American businessman, philanthropist and author, William “Bill” Gates co-founded Microsoft in 1975 with his friend, Paul Allen. From the onset, Gates’ dream was to lead the company to a technology revolution, making the dreams of every family to own a personal computer come true.
Birth of Microsoft
Gates, then aged 20 and Allen, 22, began to market a basic programming language, originally called “Micro-Soft”. This led to the foundation of Microsoft, the largest PC software company in the world today. It’s part of everyday life for millions of people – most of the world’s computers run a Windows-based operating system. However, in the mid-1970s, personal computers as we know them today didn’t exist. They were large and cumbersome, looking more like a gaming console with a keyboard attached.
Gates decided to design a new operating system and through a stroke of genius struck up a deal with IBM to charge a license fee for its use, rather than selling it outright to the computer giant – meaning that every computer that IBM sold would run a Microsoft operating system. This had a huge effect on consumers, as computing at last became affordable for the masses.
Windows was first launched in 1985 but the early version, Windows 1.0, was nothing like the interface we use today. A decade later, the launch of Windows 95 set a new benchmark. Launched on 24th August 1995, it began the revolution that shaped the world of technology as we know it today.
It introduced features such as the start menu and taskbar, with the software taking massive leaps forward in terms of graphic design. Home computers became more affordable and consumers began to realise their potential. Windows 95 was followed by Internet Explorer, the first web browser for many consumers, who were now able to search for information and catch up online with friends all over the world.
Computer sales boomed – the Office for National Statistics stated one-quarter of British households had a computer in 1995 and this had doubled by 2001.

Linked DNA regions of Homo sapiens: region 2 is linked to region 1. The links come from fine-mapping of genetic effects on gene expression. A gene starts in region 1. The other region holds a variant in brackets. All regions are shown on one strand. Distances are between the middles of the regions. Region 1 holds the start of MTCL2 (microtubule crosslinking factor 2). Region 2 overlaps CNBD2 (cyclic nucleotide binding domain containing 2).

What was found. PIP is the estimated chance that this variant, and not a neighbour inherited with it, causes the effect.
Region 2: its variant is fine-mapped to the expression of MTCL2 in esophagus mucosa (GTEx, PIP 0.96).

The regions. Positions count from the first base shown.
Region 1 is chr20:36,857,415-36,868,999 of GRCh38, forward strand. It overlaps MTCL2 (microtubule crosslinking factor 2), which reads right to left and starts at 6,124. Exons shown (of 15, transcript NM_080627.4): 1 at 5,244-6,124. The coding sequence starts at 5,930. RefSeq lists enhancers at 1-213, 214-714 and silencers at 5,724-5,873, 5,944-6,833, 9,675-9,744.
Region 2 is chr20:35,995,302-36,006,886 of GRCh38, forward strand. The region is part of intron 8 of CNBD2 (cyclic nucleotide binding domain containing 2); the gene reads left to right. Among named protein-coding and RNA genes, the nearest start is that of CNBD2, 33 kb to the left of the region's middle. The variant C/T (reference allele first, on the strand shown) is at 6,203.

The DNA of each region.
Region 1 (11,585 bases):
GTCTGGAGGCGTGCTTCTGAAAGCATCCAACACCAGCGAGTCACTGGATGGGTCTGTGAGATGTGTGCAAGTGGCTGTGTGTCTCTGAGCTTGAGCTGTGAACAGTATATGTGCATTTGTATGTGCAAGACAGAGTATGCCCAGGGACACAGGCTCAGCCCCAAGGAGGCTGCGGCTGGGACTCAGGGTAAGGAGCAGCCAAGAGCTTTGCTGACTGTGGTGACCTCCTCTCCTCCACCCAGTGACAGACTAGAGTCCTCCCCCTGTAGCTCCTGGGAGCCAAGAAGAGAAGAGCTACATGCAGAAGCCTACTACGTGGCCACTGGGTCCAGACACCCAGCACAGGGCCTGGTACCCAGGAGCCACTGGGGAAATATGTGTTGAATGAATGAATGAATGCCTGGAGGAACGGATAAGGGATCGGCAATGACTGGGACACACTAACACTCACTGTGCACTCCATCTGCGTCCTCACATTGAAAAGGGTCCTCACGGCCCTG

An updated version with new features, Windows XP was launched in 2001 but with one constant trend – usability. Microsoft Office has become one of the most widely-used software packages in the world and includes most of the programs needed to complete work throughout the day.
Gates has also supported many philanthropic endeavours, having donated a vast amount of money to charitable organisations and scientific research programs. He established the Bill and Melinda Gates Foundation with his wife in 2000. In 2007, they donated more than $28 billion to charities, making them America’s second-most generous philanthropists.
Gates has personally donated money to educational institutions, including $20 million in 1999 to Massachusetts Institute of Technology for a new computer laboratory, the William H Gates Building.
Despite being the world’s richest man, as noted in Forbes’s annual list of billionaires, even a great entrepreneur needs advice sometimes, particularly about search engine optimisation (SEO). In 2010, Gates’ blog was lower in Google rankings than fake Bill Gates blogs that had sprung up online.
An article in the Guardian newspaper gave Gates free advice, such as changing the blog’s title from The Gates Notes to one that exploited the fact it was the only official Bill Gates blog. Every page on Gates’ website had the same title, even though they were about different topics, which was also criticised for reducing people’s chances of locating the information being put out.
Gates was also advised to make use of incoming links, such as the Bill and Melinda Gates Foundation home page, which didn’t contain a link to his blog. The article suggested Gates’ team should be more clued up about SEO in order to maximise the blog’s success.
Not everyone can achieve the top spot but harnessing the powers of SEO to make a website easier to find when people search for it should be a priority – not only for Bill Gates but also for millions of other users.